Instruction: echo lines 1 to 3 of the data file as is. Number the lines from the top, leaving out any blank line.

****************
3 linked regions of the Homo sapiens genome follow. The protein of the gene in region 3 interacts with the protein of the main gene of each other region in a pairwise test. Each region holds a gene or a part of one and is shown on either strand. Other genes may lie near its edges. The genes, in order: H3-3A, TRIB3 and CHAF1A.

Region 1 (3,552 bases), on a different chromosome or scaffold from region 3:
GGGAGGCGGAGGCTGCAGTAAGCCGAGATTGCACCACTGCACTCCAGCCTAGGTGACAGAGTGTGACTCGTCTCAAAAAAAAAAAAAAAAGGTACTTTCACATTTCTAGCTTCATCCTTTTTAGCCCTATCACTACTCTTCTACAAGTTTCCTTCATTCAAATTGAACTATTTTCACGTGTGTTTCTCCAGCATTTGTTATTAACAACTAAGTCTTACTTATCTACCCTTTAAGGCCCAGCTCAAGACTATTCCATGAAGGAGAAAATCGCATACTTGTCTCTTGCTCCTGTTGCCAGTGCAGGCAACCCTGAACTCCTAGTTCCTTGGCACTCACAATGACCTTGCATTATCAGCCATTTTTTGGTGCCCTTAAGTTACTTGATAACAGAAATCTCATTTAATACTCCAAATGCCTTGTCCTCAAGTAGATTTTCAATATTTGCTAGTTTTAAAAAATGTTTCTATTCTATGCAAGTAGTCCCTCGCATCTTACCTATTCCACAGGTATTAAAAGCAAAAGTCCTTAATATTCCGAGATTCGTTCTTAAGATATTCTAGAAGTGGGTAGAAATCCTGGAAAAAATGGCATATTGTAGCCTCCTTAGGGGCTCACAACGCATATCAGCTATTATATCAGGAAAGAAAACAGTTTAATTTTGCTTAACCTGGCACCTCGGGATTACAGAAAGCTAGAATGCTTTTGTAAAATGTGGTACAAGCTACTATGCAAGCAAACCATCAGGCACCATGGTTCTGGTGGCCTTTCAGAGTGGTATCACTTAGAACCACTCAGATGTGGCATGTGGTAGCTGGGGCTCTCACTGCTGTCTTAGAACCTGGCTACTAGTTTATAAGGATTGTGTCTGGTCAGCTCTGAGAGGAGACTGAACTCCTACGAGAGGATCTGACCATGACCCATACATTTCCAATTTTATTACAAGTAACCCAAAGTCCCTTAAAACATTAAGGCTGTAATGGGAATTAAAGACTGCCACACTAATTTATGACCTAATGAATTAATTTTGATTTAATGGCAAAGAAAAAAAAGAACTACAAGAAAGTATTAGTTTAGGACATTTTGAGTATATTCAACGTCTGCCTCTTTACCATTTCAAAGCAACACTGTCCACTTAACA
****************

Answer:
3 linked regions of the Homo sapiens genome follow. The protein of the gene in region 3 interacts with the protein of the main gene of each other region in a pairwise test. Each region holds a gene or a part of one and is shown on either strand. Other genes may lie near its edges. The genes, in order: H3-3A, TRIB3 and CHAF1A.

Region 1 (3,552 bases), on a different chromosome or scaffold from region 3:
GGGAGGCGGAGGCTGCAGTAAGCCGAGATTGCACCACTGCACTCCAGCCTAGGTGACAGAGTGTGACTCGTCTCAAAAAAAAAAAAAAAAGGTACTTTCACATTTCTAGCTTCATCCTTTTTAGCCCTATCACTACTCTTCTACAAGTTTCCTTCATTCAAATTGAACTATTTTCACGTGTGTTTCTCCAGCATTTGTTATTAACAACTAAGTCTTACTTATCTACCCTTTAAGGCCCAGCTCAAGACTATTCCATGAAGGAGAAAATCGCATACTTGTCTCTTGCTCCTGTTGCCAGTGCAGGCAACCCTGAACTCCTAGTTCCTTGGCACTCACAATGACCTTGCATTATCAGCCATTTTTTGGTGCCCTTAAGTTACTTGATAACAGAAATCTCATTTAATACTCCAAATGCCTTGTCCTCAAGTAGATTTTCAATATTTGCTAGTTTTAAAAAATGTTTCTATTCTATGCAAGTAGTCCCTCGCATCTTACCTATTCCACAGGTATTAAAAGCAAAAGTCCTTAATATTCCGAGATTCGTTCTTAAGATATTCTAGAAGTGGGTAGAAATCCTGGAAAAAATGGCATATTGTAGCCTCCTTAGGGGCTCACAACGCATATCAGCTATTATATCAGGAAAGAAAACAGTTTAATTTTGCTTAACCTGGCACCTCGGGATTACAGAAAGCTAGAATGCTTTTGTAAAATGTGGTACAAGCTACTATGCAAGCAAACCATCAGGCACCATGGTTCTGGTGGCCTTTCAGAGTGGTATCACTTAGAACCACTCAGATGTGGCATGTGGTAGCTGGGGCTCTCACTGCTGTCTTAGAACCTGGCTACTAGTTTATAAGGATTGTGTCTGGTCAGCTCTGAGAGGAGACTGAACTCCTACGAGAGGATCTGACCATGACCCATACATTTCCAATTTTATTACAAGTAACCCAAAGTCCCTTAAAACATTAAGGCTGTAATGGGAATTAAAGACTGCCACACTAATTTATGACCTAATGAATTAATTTTGATTTAATGGCAAAGAAAAAAAAGAACTACAAGAAAGTATTAGTTTAGGACATTTTGAGTATATTCAACGTCTGCCTCTTTACCATTTCAAAGCAACACTGTCCACTTAACA